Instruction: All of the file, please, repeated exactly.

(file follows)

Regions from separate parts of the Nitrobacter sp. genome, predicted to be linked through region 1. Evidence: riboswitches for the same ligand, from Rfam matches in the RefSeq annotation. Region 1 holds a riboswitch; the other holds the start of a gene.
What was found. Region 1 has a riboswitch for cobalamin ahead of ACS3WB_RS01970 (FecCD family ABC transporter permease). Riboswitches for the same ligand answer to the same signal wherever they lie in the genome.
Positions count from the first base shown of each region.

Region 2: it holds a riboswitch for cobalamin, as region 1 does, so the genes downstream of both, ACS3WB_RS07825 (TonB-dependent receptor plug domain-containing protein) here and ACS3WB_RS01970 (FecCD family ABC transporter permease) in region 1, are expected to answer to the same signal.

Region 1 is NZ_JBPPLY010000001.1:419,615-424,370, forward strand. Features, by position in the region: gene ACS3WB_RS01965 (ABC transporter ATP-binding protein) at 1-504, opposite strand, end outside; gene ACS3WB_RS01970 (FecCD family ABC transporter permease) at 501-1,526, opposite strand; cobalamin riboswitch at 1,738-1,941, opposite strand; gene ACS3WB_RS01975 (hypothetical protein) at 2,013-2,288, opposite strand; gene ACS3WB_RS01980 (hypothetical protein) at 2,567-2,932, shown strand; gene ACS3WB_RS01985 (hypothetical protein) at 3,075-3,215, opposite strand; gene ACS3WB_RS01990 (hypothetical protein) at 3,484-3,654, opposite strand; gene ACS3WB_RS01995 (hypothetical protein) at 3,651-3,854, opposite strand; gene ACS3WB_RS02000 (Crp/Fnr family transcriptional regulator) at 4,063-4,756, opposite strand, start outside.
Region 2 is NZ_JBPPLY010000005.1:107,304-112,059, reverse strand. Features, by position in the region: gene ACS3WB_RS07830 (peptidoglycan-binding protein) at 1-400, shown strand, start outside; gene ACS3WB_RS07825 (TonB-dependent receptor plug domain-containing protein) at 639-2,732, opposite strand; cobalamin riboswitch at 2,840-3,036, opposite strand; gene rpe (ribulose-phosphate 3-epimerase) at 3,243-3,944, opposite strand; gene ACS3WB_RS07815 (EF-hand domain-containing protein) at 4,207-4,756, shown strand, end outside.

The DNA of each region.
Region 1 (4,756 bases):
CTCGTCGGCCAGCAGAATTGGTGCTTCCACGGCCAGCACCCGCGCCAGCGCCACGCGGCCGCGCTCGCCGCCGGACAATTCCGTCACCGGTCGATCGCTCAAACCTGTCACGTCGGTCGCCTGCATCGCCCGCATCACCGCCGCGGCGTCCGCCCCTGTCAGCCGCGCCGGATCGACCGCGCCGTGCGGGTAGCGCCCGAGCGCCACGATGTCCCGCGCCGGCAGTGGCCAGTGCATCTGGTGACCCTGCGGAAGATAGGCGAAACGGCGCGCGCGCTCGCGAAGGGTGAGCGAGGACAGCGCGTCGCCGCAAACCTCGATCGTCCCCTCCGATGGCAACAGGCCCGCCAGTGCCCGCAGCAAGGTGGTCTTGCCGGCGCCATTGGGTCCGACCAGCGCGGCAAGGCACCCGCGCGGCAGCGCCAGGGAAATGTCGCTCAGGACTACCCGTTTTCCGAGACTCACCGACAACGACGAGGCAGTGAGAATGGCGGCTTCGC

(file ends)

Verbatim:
Regions from separate parts of the Nitrobacter sp. genome, predicted to be linked through region 1. Evidence: riboswitches for the same ligand, from Rfam matches in the RefSeq annotation. Region 1 holds a riboswitch; the other holds the start of a gene.
What was found. Region 1 has a riboswitch for cobalamin ahead of ACS3WB_RS01970 (FecCD family ABC transporter permease). Riboswitches for the same ligand answer to the same signal wherever they lie in the genome.
Positions count from the first base shown of each region.

Region 2: it holds a riboswitch for cobalamin, as region 1 does, so the genes downstream of both, ACS3WB_RS07825 (TonB-dependent receptor plug domain-containing protein) here and ACS3WB_RS01970 (FecCD family ABC transporter permease) in region 1, are expected to answer to the same signal.

Region 1 is NZ_JBPPLY010000001.1:419,615-424,370, forward strand. Features, by position in the region: gene ACS3WB_RS01965 (ABC transporter ATP-binding protein) at 1-504, opposite strand, end outside; gene ACS3WB_RS01970 (FecCD family ABC transporter permease) at 501-1,526, opposite strand; cobalamin riboswitch at 1,738-1,941, opposite strand; gene ACS3WB_RS01975 (hypothetical protein) at 2,013-2,288, opposite strand; gene ACS3WB_RS01980 (hypothetical protein) at 2,567-2,932, shown strand; gene ACS3WB_RS01985 (hypothetical protein) at 3,075-3,215, opposite strand; gene ACS3WB_RS01990 (hypothetical protein) at 3,484-3,654, opposite strand; gene ACS3WB_RS01995 (hypothetical protein) at 3,651-3,854, opposite strand; gene ACS3WB_RS02000 (Crp/Fnr family transcriptional regulator) at 4,063-4,756, opposite strand, start outside.
Region 2 is NZ_JBPPLY010000005.1:107,304-112,059, reverse strand. Features, by position in the region: gene ACS3WB_RS07830 (peptidoglycan-binding protein) at 1-400, shown strand, start outside; gene ACS3WB_RS07825 (TonB-dependent receptor plug domain-containing protein) at 639-2,732, opposite strand; cobalamin riboswitch at 2,840-3,036, opposite strand; gene rpe (ribulose-phosphate 3-epimerase) at 3,243-3,944, opposite strand; gene ACS3WB_RS07815 (EF-hand domain-containing protein) at 4,207-4,756, shown strand, end outside.

The DNA of each region.
Region 1 (4,756 bases):
CTCGTCGGCCAGCAGAATTGGTGCTTCCACGGCCAGCACCCGCGCCAGCGCCACGCGGCCGCGCTCGCCGCCGGACAATTCCGTCACCGGTCGATCGCTCAAACCTGTCACGTCGGTCGCCTGCATCGCCCGCATCACCGCCGCGGCGTCCGCCCCTGTCAGCCGCGCCGGATCGACCGCGCCGTGCGGGTAGCGCCCGAGCGCCACGATGTCCCGCGCCGGCAGTGGCCAGTGCATCTGGTGACCCTGCGGAAGATAGGCGAAACGGCGCGCGCGCTCGCGAAGGGTGAGCGAGGACAGCGCGTCGCCGCAAACCTCGATCGTCCCCTCCGATGGCAACAGGCCCGCCAGTGCCCGCAGCAAGGTGGTCTTGCCGGCGCCATTGGGTCCGACCAGCGCGGCAAGGCACCCGCGCGGCAGCGCCAGGGAAATGTCGCTCAGGACTACCCGTTTTCCGAGACTCACCGACAACGACGAGGCAGTGAGAATGGCGGCTTCGC